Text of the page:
By listendogtraining, Dec 18 2016 02:04PM
When dealing with problem behaviours with their dogs - particularly male dogs - many owners believe, or have been assured that castration is the answer to their problem. Whilst it's true that yes, castrating a male dog can indeed help eradicate some unwanted behaviours, there are many instances in which it will have no effect whatsoever.
As a general rule, castration is more likely to solve an unwanted behavioural problem, if that problem is sexually dimorphic – which means that it is more common in, or specific to, one sex as opposed to the other.
Roaming is a good example of this; this is the act of a male travelling to find an acceptable bitch in season in order to mate. This is noted to be reduced in 90% of cases post-castration.
Scent marking is another good example of a sexually dimorphic behaviour, as it is a male behaviour, influenced by testosterone, and therefore much more likely to be affected by castration. Ben Hart at the University of California notes that urine marking in the house reduced in 50% of cases, with a rapid reduction in 20% and a gradual reduction in 30%.
Inappropriate sexual behaviour, such as excessive mounting or humping of other dogs, people or even objects is also related to sex hormone, and it is noted that post-castration, dogs displayed less mounting of people in 60% of cases.
It must always be noted however, when considering castration, that if the unwanted behaviour cannot be attributed to testosterone, then castration is not the correct solution at all. For example, if a dog is behaving aggressively due to fear rather than sex hormones, then behavioural therapy is the route to take in order to improve the situation.
If in doubt as to the root cause of your dog's behaviour always seek out professional behavioural or veterinary advice, to ensure you make the best decision for you and your four-legged friend!
Should I Castrate My Dog Or Not?
There are arguments on both sides regarding whether or not castration is acceptable. Those opposing may cite that it is unnatural to strip a dog of its reproductive capabilities, and deny it the experience of indulging in the accompanying hormone-related behaviours. Some people believe that it is cruel to never allow a dog to fulfil his instinct to mate, or that denying a bitch the opportunity to ever experience motherhood will leave her in some way discontented. Surgery itself is never without risk, and many might argue that it is not worth putting your dog through potentially life-threatening surgery, when they are in absolutely no state of ill-health.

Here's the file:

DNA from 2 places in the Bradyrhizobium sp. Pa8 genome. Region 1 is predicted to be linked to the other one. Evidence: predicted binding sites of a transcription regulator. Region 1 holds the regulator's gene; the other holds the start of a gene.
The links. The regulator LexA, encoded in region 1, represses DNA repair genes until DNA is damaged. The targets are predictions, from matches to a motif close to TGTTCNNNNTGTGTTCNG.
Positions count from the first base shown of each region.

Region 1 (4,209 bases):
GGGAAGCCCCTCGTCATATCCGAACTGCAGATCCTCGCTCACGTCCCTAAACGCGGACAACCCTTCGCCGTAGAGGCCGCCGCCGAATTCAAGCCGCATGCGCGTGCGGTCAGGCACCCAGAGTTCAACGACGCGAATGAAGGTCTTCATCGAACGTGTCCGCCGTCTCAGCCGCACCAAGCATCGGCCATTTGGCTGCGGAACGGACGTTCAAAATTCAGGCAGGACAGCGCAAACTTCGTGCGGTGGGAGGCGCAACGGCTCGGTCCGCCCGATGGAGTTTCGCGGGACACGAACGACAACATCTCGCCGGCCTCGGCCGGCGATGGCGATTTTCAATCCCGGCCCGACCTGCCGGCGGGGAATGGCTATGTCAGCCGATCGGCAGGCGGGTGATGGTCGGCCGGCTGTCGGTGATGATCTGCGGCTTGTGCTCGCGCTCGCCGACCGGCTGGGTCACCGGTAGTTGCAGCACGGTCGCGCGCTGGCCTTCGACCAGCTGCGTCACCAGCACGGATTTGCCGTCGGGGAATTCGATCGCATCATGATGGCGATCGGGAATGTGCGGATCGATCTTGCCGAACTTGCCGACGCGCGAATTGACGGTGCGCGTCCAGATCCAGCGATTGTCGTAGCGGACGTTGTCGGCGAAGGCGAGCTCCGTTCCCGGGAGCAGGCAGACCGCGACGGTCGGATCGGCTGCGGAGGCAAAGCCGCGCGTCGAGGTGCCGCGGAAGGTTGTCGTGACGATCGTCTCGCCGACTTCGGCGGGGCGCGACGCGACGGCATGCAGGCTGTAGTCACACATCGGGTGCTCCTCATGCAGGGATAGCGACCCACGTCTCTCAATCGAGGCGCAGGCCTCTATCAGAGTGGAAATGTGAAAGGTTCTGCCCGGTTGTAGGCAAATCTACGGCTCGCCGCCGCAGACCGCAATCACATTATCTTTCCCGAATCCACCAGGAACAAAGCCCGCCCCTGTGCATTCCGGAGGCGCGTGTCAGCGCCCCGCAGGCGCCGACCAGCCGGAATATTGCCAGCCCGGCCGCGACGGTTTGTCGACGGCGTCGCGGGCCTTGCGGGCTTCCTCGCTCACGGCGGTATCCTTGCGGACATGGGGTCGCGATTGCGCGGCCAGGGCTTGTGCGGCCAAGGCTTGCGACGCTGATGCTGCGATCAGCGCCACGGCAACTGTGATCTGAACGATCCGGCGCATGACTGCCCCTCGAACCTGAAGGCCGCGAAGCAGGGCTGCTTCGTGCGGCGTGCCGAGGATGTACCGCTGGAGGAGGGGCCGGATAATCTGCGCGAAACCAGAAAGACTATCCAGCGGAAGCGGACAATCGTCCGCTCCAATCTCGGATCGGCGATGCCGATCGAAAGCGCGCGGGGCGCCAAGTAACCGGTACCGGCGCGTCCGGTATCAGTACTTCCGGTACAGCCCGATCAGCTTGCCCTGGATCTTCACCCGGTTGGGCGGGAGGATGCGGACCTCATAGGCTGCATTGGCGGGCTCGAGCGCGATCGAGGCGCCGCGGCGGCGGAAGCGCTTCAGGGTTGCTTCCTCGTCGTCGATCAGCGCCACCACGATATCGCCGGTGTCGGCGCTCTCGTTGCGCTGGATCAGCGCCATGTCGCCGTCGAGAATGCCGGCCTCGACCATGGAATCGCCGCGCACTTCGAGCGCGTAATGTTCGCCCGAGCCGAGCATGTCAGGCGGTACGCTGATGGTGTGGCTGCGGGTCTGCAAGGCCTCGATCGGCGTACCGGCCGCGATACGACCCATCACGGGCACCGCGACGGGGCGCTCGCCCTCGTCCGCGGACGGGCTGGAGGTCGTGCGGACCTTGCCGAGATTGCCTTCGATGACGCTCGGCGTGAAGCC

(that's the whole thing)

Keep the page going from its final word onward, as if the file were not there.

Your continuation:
On the other hand, castration and spaying remove the risk of some cancers of the reproductive organs entirely, and so could be argued as a preventative surgery of potentially life-saving benefit. And from the dog’s perspective, we must also look at the world in which we are asking our dogs to live in, and the social rules we expect them to conform to.
In the wild, for example, it is perfectly natural and acceptable for wolves to attack other wolves they encounter on their turf – whereas we as owners would be quite disgruntled if our dog showed such aggression to every dog he passed on his daily walk.
Competition over resources is also natural in the wild, whereas in a home environment, a dog who becomes dangerously possessive over his food bowl is most unwelcome.
There is also today’s rate of dog abandonment to consider – with rescue centres full to the brim and healthy dogs being euthanized every day, is it morally just to allow your dog to potentially produce more puppies whilst there are already so many dogs out there in desperate need of loving homes?
And if you plan not to castrate but also never to breed... then take a moment to consider how frustrating the experience of being forced to pass by a bitch in heat can be for an entire male!